There is no denying that Hizballah’s heavy-handed effort to silence Human Rights Watch’s criticism drew applause from many in Lebanon and beyond. Still, Hizballah’s reaction showed concern about how its fighting methods are perceived, and therein lays a modest opportunity for leverage.


Eric Goldstein is research director of the Middle East and North Africa Division of Human Rights Watch.

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Saudi Arabia: Human Rights, Reform, and the Rule of Law

Muhammad Helmy

Many Arab regimes share a questionable commitment to the principles of human rights, but the Saudi ruling establishment’s commitment is even weaker than that of others in the region. To date, the Saudi government's reform initiatives have had a negligible impact on improving respect for human rights in the Kingdom. On the contrary, peaceful Saudi reform activists have faced increased police brutality in recent years and continue to be denied the right to counsel and to fair trials. In addition to serving extended prison terms, many have been barred from leaving the country. Most recently, on August 19, Saudi police re-arrested two of the country's most prominent reform activists, university professor and attorney Abdullah al-Hamid and his brother activist Issa al-Hamid. Five women were arrested at the same time for demonstrating in favor of an expedited trial for their relatives. The arrests were made under the pretext of a legally dubious ban on peaceful demonstrations.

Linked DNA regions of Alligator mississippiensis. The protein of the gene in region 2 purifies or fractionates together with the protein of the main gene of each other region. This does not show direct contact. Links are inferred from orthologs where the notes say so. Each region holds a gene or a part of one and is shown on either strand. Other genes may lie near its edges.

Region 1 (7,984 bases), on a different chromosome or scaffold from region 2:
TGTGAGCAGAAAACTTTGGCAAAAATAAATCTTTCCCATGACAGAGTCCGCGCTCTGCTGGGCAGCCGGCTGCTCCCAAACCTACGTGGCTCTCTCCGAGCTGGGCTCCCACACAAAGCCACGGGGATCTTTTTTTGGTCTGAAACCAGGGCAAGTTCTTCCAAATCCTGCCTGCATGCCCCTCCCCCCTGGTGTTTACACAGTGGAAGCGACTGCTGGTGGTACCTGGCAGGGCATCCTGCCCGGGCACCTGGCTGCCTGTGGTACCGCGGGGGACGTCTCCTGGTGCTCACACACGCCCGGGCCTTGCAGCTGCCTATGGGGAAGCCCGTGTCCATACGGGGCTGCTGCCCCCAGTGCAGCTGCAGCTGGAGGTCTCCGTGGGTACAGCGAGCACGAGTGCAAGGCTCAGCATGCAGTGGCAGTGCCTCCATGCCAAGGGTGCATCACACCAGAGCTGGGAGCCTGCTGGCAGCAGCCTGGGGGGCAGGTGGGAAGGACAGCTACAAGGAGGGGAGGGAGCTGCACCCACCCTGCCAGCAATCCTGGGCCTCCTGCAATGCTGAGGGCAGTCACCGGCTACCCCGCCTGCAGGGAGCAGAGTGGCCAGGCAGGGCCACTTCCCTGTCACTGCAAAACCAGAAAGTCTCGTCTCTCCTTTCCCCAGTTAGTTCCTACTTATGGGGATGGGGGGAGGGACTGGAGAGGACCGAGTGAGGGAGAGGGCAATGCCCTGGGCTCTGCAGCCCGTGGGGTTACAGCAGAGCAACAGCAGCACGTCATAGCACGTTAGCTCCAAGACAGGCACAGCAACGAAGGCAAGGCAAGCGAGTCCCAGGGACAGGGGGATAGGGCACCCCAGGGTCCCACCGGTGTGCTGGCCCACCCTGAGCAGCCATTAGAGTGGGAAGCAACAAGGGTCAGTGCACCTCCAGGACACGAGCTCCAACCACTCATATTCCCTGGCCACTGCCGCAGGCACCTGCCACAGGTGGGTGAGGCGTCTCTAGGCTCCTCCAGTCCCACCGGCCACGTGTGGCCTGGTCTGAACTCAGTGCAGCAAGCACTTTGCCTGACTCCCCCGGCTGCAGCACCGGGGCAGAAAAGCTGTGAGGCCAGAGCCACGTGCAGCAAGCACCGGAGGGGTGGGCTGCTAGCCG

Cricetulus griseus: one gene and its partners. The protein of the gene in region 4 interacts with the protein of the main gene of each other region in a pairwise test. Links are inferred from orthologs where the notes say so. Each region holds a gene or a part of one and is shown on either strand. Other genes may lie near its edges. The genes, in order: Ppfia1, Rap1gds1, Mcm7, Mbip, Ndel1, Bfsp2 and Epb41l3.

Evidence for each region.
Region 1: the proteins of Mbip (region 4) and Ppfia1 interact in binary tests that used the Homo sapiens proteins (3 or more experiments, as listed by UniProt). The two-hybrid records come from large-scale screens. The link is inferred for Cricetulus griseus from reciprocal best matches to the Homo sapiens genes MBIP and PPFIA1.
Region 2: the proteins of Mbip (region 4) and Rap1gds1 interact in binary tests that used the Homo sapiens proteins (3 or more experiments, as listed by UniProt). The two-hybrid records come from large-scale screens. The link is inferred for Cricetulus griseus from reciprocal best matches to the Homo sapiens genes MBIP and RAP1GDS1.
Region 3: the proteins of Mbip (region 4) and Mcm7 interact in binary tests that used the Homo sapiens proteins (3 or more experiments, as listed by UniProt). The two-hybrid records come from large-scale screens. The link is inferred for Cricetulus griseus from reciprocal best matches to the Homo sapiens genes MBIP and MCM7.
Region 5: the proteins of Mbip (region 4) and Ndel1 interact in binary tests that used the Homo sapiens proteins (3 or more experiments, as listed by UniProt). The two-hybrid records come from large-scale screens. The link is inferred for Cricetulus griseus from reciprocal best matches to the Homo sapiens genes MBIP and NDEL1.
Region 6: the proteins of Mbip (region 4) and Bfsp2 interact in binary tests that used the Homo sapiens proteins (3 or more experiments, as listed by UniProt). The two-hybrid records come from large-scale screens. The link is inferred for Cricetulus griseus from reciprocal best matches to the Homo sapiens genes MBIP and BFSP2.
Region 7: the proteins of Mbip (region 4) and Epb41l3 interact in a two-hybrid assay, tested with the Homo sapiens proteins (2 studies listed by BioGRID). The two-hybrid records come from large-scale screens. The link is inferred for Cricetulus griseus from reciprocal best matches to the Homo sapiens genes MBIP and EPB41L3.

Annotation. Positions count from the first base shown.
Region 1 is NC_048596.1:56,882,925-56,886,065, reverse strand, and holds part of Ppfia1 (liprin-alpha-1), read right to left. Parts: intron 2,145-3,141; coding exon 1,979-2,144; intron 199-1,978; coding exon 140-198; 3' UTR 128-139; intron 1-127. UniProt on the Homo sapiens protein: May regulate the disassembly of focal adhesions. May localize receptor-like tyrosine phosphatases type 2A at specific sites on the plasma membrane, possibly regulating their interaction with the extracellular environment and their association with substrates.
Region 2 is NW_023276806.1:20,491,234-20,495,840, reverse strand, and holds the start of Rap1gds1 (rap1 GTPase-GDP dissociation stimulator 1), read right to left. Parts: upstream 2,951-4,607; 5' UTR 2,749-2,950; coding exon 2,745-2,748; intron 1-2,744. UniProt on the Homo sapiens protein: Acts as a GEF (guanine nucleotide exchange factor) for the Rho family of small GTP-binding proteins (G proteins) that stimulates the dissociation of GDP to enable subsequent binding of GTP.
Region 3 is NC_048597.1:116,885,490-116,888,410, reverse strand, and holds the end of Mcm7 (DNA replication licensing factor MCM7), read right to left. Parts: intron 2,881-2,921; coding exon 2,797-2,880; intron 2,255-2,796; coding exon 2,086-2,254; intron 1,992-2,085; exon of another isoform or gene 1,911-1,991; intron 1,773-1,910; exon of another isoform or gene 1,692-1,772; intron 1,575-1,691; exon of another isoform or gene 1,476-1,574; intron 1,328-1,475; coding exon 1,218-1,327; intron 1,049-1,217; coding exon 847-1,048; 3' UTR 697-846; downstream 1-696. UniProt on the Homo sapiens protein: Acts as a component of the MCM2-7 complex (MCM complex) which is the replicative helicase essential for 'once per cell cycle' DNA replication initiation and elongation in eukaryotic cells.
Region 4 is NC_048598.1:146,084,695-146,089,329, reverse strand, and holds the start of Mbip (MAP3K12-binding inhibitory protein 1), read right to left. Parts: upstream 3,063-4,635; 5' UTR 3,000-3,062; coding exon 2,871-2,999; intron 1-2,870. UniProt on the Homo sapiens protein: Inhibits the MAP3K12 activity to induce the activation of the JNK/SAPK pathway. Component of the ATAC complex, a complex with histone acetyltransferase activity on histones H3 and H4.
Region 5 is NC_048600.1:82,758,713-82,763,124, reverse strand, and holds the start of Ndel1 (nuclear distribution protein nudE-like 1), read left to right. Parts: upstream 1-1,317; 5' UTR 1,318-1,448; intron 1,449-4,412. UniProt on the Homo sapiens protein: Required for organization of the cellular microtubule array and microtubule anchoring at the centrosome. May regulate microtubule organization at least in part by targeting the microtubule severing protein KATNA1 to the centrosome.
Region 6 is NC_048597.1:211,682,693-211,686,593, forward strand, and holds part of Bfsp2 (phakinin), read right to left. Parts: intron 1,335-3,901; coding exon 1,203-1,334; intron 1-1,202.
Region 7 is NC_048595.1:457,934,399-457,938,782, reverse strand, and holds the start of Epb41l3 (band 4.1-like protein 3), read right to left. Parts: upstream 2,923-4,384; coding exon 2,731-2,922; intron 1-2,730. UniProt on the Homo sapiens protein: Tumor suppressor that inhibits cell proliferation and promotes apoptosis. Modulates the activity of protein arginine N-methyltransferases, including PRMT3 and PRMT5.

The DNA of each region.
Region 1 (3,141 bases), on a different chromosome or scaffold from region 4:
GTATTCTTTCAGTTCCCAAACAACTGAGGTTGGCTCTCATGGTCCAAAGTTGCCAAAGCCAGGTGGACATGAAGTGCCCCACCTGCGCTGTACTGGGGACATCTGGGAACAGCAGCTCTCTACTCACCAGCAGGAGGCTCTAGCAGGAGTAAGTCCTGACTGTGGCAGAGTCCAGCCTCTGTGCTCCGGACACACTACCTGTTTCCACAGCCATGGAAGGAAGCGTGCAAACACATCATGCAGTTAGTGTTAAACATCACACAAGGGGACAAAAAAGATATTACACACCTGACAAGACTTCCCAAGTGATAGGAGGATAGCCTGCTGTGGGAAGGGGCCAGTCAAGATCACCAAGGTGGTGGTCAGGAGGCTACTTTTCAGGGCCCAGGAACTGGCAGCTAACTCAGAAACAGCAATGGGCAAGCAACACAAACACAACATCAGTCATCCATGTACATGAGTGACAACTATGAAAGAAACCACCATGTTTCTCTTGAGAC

Since 2004, Saudi security forces have arrested hundreds of reform activists, and barred twenty-two from traveling, among them Abdullah al-Hamid, professor Matrouk al-Faleh, poet Ali al-Domaini, and Ibrahim al-Makitib--head of “Human Rights First”. Many activists, including Said bin Zuir and Abdullah al-Hamid, have also lost their jobs because of their political views. Critical journalists, such as Khalid al-Dakhil and Saad al-Suwan, have not escaped either and have sometimes been banned from writing in the Saudi press. These violations constitute a sort of collective punishment for advocates of reform in the kingdom. As such, they are evidence that the government's limited reform initiatives, such as local elections, will count for little as long as Saudi citizens are prevented from freely expressing their views and debating the future of their country.